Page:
- Additional configurations are applied
- Data is aggregated into tables
Processing hits into sessions & users
- Unique ID is a user.
- User ID is cleared if Cookie in the Browser is changed, or app is uninstalled.
- You can generate your own User ID for Google Analytics.
- Session timeout length : 30 minutes but this can be changes in the configuration.
Importing data into Google Analytics
- Account Linking: Google Products – AdWords, AdSense, Webmaster Tools
- Data Import: Key must exists in the Google Analytics collects and Data you are importing
- Dimension Widening – You can add Author and Topic to Page URL and use it in the segmentation
- You can upload but use API to automatically send data in real time
- Cost Data Import for different digital ads – Required Keys are Campaign Source and Campaign Medium
Transforming & aggregating data
- Configuration settings can include data, exclude data, and modify data
- Most important: Filters, Goals, Grouping
- Filters: Exclude data, include data, or change actually how data looks in the report. Exclude traffic from IPs, or Clean up URLs.
- Goals: You can record Conversions and Conversion Rate.
- Grouping: Aggregate data together. 1) Channel Groups: Display, Social, Email, Paid Search, 2) Content Group: product URLs into Product Pages, content URLs into Content Pages
- Google Analytics precalculates values for each dimensions so that reports can run fast.
- Dimensions and Metrics
- Dimensions – First column of the results
- Metrics – Rest of the columns that has numbers
- Sampling – For complex metrics, it uses Sampling so that Google Analytics can send the data fast
Building reports with dimensions & metrics
- Dimension – Describes characteristics of data (e.g. traffic source, page title)
- Metrics – Quantitative measurements of your data. They count how often things happen (e.g.unique visitors, average time spent)
- Dimensions and Metrics are normally belong to each scope: User, Session, Hit (e.g. Visits are from Session, Visits cannot show Page Title)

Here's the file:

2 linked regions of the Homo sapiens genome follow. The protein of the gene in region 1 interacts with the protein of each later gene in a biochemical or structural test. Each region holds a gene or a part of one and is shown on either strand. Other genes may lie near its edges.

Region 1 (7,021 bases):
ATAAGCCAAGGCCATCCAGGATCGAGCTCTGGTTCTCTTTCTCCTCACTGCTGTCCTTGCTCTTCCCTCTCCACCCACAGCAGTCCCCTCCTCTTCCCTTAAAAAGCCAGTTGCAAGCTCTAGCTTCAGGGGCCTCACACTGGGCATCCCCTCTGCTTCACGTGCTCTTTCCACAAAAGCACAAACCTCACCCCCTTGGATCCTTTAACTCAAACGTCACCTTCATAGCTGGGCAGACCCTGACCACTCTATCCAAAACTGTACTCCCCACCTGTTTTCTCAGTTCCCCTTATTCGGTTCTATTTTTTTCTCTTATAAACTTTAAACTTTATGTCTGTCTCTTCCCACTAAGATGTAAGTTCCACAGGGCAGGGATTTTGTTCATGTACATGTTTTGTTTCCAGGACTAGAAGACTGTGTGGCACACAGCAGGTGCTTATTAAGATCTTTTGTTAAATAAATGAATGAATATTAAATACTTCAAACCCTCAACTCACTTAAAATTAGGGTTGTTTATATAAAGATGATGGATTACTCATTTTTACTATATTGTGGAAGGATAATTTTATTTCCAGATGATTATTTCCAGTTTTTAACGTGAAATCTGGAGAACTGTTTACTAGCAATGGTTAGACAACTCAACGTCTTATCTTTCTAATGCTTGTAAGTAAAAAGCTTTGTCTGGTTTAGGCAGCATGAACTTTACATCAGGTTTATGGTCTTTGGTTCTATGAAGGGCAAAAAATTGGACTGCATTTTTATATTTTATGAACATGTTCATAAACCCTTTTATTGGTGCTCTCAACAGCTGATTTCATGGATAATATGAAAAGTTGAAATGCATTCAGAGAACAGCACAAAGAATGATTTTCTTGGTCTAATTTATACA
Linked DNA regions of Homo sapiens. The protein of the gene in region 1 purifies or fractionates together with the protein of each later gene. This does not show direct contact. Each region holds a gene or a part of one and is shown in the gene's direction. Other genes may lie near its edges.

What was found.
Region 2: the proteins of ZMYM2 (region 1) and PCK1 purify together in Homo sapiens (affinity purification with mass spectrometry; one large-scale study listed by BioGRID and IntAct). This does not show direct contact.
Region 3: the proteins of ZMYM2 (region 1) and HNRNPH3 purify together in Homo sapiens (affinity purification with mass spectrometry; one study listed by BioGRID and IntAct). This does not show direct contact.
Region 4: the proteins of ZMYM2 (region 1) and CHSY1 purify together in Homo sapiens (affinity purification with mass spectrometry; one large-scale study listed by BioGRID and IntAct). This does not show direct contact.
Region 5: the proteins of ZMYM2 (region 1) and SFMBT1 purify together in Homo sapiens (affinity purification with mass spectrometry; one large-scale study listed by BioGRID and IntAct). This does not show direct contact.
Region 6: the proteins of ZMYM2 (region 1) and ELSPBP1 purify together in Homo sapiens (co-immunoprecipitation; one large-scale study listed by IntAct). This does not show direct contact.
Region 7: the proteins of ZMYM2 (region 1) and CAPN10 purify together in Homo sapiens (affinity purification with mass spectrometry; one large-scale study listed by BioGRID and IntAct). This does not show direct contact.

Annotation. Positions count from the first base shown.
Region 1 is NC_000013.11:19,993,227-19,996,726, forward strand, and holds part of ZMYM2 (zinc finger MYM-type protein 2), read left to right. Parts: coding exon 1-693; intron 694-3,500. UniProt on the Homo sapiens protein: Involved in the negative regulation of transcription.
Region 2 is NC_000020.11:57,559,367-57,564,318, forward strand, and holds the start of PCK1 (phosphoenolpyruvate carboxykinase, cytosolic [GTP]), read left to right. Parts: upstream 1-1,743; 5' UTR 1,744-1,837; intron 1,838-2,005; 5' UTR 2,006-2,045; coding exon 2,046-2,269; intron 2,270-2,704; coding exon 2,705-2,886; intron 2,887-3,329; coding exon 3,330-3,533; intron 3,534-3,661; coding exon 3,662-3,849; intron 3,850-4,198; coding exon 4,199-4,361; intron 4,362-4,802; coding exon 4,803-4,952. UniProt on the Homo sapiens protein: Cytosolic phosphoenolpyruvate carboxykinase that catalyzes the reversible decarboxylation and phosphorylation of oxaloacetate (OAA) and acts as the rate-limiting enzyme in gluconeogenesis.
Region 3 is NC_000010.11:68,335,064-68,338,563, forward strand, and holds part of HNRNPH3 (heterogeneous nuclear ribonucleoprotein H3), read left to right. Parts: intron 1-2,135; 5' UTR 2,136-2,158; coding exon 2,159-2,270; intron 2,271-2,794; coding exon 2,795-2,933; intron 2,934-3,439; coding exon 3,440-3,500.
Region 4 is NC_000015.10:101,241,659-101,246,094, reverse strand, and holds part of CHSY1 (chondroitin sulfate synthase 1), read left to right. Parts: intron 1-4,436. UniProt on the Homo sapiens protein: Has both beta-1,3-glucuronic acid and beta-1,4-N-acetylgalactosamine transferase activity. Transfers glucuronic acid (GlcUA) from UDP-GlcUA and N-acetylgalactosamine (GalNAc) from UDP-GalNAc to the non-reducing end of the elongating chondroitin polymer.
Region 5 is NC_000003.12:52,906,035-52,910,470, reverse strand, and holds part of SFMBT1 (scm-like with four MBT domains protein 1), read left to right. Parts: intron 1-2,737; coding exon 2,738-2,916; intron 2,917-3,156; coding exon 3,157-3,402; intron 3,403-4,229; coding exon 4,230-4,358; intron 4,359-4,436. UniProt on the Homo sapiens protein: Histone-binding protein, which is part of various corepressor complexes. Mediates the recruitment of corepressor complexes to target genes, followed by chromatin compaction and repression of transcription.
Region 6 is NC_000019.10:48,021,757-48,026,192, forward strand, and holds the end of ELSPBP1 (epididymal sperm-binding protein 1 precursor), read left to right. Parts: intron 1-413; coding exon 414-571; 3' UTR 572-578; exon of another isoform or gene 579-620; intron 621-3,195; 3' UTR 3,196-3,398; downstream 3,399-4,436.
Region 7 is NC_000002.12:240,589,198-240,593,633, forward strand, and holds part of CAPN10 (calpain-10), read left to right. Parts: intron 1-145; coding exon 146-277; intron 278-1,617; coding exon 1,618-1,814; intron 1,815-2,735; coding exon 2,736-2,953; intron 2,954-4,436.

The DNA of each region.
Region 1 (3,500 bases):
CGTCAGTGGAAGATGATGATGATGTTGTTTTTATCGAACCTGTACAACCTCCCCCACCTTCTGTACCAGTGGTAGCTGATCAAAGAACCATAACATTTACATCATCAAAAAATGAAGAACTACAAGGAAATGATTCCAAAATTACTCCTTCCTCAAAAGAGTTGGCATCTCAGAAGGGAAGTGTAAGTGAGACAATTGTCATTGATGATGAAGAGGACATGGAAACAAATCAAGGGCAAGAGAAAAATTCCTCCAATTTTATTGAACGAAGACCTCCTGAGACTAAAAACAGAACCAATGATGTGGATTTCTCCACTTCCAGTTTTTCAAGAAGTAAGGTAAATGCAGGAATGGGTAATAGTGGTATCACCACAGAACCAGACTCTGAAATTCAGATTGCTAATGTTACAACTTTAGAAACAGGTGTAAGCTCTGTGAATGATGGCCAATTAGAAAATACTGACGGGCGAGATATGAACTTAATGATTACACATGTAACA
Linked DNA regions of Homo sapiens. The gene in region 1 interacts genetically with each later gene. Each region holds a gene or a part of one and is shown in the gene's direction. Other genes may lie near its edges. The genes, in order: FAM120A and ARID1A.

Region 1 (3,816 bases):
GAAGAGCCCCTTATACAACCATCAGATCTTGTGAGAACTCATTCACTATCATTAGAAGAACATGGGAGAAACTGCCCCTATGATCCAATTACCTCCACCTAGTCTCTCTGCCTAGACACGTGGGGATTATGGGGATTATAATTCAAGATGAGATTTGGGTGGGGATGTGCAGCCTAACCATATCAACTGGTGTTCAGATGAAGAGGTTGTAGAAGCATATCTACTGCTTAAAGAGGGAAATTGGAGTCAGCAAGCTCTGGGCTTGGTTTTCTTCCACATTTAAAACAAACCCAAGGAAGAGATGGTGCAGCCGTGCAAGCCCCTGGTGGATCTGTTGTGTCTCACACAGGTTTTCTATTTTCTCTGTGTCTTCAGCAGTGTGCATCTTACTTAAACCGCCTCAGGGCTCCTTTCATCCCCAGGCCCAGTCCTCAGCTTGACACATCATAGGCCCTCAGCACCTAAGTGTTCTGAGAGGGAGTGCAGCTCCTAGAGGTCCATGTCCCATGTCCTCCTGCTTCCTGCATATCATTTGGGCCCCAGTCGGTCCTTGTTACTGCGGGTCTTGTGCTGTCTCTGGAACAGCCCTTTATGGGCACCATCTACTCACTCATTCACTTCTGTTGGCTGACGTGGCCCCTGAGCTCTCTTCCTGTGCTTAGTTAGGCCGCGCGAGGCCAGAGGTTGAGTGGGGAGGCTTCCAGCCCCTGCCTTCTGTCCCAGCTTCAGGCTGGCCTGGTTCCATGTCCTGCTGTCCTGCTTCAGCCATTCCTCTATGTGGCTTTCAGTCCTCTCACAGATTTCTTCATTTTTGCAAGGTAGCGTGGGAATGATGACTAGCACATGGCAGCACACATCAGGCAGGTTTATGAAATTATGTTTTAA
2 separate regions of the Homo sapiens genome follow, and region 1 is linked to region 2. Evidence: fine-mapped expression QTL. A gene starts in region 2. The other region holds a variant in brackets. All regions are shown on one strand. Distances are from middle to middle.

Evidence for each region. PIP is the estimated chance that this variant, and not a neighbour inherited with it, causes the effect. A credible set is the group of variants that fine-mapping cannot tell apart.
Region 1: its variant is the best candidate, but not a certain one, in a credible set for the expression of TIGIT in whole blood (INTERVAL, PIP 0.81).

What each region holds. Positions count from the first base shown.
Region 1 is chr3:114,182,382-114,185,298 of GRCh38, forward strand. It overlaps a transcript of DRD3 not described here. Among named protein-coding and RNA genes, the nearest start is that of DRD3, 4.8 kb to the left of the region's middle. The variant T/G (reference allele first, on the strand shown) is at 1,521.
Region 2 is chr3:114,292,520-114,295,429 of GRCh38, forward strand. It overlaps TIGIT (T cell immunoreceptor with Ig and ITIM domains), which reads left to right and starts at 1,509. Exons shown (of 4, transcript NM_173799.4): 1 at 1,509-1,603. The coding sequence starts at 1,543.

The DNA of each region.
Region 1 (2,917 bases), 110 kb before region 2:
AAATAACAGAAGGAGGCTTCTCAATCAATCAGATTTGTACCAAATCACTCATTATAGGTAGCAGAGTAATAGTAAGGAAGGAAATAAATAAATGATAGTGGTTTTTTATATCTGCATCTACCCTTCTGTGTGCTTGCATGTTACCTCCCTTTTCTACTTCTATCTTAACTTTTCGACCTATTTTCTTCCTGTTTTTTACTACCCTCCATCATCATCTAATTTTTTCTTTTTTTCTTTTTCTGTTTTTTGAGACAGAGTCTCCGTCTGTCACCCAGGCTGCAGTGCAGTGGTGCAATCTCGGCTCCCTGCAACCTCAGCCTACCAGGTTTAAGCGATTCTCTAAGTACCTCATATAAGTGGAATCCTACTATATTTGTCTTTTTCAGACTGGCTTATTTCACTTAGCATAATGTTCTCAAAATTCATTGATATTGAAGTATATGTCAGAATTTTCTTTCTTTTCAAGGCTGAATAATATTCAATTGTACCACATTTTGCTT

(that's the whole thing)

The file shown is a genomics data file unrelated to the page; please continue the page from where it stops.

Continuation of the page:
The reporting APIs
- You can request by sending the following required fields: View ID, Start Date, End Date, Dimensions, Metrics (optionally: Filter, Segment, Order)
- Returned data is in table format.
- Sampling lets you and Google Analytics process your data faster.
- Standard Aggregate Data is processed and stored ahead of time.
- But with customization, or for custom reports, Google Analytics need to go back to raw data to calculate.
- You can control the sample size to include more or less sample sessions.
- Since Google Analytics limits amount of data to be calculated before it goes into sampling, one way to avoid sampling is to shorten the date range.
- Google Analytics Premium gives access to unsampled reports.
That’s it! As the video instructed, it did take me good 4 hours to go through the videos, taking notes. The exam took close to 1 and 1/2 hours that it gives. I ended up getting 90% correct.
When you do pass, you can simply print your certificate by going back to the Partners page -> Overview -> My Profile -> Analytics Certified link below profile photo.
I wish you the best of luck!
Thanks a lot for sharing!
I followed the instruction and passed the Google Analytics Test by 91% correct.
By the way, the study guide has been updated recently. Now it contains 4 parts: Google Analytics for Beginners, Advanced Google Analytics, Ecommerce Analytics and Google Tag Manager Fundamentals.
Hi Julie, thanks for the tip! I’m glad that the study guide has been helpful. And congratulations on getting certified! Welcome to the club! 🙂